Getting Close To Wrap Wrapping At 145 Degrees
Resting Under Three Layers Of Towels Finished & Ready
Let it stand at least 30 minutes to equalize temperature throughout. I like to let my ham rest in a pre-warmed ice chest so it stays nice and hot. Slice and serve, and enjoy smoky flavor in every bite!
YUM! It’s Completely Boneless For Easy Slicing
When a cow is broken down into edible parts such as roasts, steaks, ribs etc. it can get confusing as to what to buy. With beef prices rising, processors are always looking for alternative cost options without compromising a good eating experience.
When it comes to steaks there are so many options based on the cuts and prices. Ribeyes and strips reign supreme but for most of us they are usually designated for a special occasion. So, what is a viable option for the steak lover? Try the flat iron steak. It is not the quality of a ribeye but if it is chosen carefully and cooked properly it makes for a great meal without “breaking the bank”.
The flat Iron steak was discovered in early 2000’s and goes by many names. The more popular ones are top blade roast and top shoulder blade roast. It is part of the muscle that comprises the chuck part of the shoulder. It is the top part of the shoulder and is usually about 3/4″ to 1″ thick and weighs around 12 ounces. There will be two in a pack. The key to having a good eating experience is to pick a pack that has great marbling (striated fat within the muscle fiber). This marbling is an indication of tenderness and great flavor. Another key element is the cooking process. Do not over cook them. We prefer medium rare (130 degrees) and would not cook beyond medium (140 degrees) for fear the steak will toughen up and dry out.
OK, here’s what to do and what you need:
Cook Time: approximately 7 to 8 minutes
Yield: 2 to 3 servings
2 well marbled iron steaks
Obie Cue’s Double Garlic Pepper
Smokin Guns Hot
Big Poppa Double Secret Steak Rub (unfortunately we are not permitted to sell Big Poppa seasonings online so for online purchases use Historic BBQ Black Bird & Beef).
If the membrane has not been removed, ask the butcher to remove it. In most cases it is removed.
Brush on a coat of Butcher’s Steak House Grilling Oil (helps seasonings to stick).
Apply a first layer of Obie Cue’s Double Garlic Pepper (VERY light)
Apply a second layer of Smokin Guns Hot (VERY light)
Apply Big Poppa’s Double Secret Steak Rub (or Historic) medium coat.
Place the steaks back in the fridge for 2 hours.
Preheat the grill to 450 to 475 degrees.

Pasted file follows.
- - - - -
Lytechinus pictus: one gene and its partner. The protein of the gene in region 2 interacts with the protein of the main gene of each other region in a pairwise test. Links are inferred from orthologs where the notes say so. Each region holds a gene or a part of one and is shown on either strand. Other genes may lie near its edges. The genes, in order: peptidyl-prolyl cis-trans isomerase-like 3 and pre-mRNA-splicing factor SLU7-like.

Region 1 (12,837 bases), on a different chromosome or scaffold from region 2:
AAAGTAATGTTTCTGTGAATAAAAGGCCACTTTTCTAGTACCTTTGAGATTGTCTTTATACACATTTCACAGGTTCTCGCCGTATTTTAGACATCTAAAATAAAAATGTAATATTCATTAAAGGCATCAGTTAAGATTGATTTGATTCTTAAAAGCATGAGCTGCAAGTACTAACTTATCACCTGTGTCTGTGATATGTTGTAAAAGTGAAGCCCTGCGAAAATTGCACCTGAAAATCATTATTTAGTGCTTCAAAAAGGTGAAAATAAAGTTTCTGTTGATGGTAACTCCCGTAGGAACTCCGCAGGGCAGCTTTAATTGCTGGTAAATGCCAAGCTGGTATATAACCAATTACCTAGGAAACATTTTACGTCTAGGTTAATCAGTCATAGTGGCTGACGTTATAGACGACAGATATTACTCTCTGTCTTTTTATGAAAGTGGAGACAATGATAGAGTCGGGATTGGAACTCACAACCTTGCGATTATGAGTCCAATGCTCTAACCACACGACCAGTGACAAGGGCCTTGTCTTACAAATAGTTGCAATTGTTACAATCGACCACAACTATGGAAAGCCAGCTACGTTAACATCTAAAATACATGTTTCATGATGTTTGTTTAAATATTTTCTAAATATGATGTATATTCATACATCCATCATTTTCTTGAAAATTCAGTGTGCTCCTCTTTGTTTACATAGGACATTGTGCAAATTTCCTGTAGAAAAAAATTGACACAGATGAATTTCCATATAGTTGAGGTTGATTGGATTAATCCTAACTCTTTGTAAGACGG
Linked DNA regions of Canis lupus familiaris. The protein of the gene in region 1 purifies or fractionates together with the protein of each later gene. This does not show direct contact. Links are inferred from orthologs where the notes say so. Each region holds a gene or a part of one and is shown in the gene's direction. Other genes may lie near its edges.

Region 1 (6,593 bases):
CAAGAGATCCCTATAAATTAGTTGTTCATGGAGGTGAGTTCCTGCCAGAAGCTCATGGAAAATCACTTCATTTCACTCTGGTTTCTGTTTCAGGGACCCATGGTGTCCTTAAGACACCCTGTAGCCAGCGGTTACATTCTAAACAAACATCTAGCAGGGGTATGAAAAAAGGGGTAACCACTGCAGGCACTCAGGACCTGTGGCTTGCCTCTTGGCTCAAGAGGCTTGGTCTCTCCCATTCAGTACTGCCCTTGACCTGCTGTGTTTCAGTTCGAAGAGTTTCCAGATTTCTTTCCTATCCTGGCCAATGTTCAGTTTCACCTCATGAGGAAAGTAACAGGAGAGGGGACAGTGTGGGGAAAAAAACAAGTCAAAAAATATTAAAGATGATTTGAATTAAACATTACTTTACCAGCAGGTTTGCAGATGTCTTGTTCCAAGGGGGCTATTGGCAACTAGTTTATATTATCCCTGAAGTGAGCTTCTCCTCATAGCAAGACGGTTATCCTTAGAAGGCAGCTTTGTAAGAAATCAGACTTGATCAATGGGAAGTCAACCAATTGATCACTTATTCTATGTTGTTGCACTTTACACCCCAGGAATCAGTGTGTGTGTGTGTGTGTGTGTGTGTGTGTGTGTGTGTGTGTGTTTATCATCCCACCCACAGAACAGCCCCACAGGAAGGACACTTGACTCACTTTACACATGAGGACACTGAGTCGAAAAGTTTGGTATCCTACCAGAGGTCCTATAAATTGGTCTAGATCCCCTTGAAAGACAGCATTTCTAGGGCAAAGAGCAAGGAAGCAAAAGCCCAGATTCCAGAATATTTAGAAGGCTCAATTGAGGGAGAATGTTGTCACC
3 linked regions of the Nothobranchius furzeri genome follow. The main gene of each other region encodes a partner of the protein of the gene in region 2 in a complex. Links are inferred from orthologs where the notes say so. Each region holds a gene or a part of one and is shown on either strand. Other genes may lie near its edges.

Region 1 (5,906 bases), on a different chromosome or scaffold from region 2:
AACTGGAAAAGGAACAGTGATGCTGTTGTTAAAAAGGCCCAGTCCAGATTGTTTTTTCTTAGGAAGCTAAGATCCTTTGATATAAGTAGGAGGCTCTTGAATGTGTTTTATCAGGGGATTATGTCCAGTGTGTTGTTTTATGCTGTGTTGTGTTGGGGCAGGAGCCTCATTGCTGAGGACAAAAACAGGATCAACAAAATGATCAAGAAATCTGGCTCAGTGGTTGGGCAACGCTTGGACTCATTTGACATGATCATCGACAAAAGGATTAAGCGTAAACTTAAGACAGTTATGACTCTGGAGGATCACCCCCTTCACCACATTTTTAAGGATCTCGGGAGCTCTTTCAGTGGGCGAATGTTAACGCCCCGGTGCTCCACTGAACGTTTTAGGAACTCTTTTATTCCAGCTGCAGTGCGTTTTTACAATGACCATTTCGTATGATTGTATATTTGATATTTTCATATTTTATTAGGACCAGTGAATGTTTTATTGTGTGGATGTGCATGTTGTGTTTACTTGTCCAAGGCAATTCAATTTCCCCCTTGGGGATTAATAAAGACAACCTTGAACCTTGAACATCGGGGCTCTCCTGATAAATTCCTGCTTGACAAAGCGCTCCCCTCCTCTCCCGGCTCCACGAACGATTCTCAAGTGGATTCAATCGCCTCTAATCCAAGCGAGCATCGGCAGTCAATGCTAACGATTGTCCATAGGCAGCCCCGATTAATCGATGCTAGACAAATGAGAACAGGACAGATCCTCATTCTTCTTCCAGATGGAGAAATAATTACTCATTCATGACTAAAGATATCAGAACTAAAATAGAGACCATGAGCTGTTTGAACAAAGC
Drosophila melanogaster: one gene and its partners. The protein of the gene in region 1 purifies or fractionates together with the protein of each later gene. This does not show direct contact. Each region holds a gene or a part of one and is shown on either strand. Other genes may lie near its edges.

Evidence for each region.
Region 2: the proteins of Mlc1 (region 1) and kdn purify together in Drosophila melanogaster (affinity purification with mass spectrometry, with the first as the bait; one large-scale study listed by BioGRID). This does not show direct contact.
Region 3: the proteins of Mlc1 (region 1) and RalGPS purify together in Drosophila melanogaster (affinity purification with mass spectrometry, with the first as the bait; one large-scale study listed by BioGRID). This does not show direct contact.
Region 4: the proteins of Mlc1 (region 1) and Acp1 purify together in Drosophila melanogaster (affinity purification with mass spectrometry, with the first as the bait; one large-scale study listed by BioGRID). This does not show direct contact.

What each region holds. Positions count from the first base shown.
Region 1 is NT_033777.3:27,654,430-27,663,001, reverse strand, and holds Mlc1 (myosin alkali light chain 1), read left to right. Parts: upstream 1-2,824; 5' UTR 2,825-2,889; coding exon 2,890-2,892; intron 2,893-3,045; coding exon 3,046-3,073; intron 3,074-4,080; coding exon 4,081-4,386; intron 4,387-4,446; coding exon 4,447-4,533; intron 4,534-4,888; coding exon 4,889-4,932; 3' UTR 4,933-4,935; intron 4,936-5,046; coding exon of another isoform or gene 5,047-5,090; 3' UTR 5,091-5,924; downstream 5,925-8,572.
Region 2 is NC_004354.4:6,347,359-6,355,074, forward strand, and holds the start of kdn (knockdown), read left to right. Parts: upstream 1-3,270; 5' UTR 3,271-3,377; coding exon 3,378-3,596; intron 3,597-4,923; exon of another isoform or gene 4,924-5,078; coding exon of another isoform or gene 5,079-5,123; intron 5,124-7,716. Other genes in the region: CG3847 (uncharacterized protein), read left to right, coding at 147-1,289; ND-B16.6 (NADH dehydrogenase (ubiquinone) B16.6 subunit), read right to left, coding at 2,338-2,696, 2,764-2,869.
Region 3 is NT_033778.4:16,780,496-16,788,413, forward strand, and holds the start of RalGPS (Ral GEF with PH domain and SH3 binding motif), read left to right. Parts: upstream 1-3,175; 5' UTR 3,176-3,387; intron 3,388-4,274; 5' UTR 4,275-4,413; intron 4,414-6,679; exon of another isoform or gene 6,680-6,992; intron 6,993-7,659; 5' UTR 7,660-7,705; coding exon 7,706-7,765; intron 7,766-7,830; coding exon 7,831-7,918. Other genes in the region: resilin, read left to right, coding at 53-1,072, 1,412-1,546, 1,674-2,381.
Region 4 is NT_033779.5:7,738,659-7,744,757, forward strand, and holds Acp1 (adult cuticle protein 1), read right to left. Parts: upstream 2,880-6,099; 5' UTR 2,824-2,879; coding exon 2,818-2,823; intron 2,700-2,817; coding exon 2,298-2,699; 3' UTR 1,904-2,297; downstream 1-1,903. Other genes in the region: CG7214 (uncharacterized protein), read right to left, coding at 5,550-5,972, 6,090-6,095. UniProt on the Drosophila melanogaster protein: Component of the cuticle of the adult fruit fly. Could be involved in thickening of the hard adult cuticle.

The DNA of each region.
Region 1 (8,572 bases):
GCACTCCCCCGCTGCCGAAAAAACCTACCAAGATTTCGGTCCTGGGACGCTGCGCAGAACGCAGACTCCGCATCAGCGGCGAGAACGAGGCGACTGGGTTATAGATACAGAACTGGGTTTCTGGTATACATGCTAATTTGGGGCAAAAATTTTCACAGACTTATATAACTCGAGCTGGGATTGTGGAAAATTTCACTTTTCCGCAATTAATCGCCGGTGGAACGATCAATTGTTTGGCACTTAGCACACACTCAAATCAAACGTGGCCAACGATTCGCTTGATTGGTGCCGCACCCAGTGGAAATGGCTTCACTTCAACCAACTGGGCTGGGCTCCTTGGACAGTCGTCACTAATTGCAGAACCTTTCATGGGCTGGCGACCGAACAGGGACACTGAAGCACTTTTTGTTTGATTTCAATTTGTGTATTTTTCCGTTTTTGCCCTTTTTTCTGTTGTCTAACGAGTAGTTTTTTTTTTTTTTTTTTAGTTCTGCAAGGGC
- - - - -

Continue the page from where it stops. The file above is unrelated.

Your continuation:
Place the steaks on the grill.
After 1 1/2 to 2 minutes pick up each steak and rotate a quarter turn and place back down. This will give you the cross hatched grill marks.
After another 1 1/2 to 2 minutes turn the steaks over and do the same process as above.
Once completed, temp the steaks with a good digital thermometer for the desired doneness. If not done enough, let them sit for another couple of minutes.
Rare 125 degrees
Medium Rare 130 to 132 degrees
Medium 145 degrees
Do not let the steaks rest. They are thin cuts and will cool off quickly.
This is a recipe that can be done on any smoker or gas grill. It is easy, simple and all those that eat it will surely be Wowed.
- 1-5 lb Roasting Chicken
- 1/4 Cup of Butcher Bird Booster
- 2 tablespoons of Head Country Championship Seasoning
- 2 tablespoons of Oakridge Secret Weapon
- Peach, apple or pecan wood chunks
- Inject the chicken with the bird booster thoroughly and evenly in the breast, thighs and legs.
- Liberally season the chicken with the above seasoning in order inside and out. Do not blend or mix, layer one on top of the other.
- Place the chicken in a half aluminum foil tin breast side down uncovered.
- Heat your grill or smoker up to 275 to 325 degrees.
- Place the pan on your grill or smoker.
- When using a smoker throw in a few pieces of wood chunks like pecan, apple or peach.
- On the gas grill use our GrillKickers, a Pellet Pot or chips.
- Bring the chicken up to 180 degrees internal temperature in the breast.
- There will be a lot of liquid in the pan.
- Remove the skin.
- Pull all the meat off the chicken and dredge it through the pan and place the meat in a separate bowl.
- Once completely pulled, take the skin and squeeze out the juices and seasoning over the meat and discard. You can add back some of the liquid as we do if desired.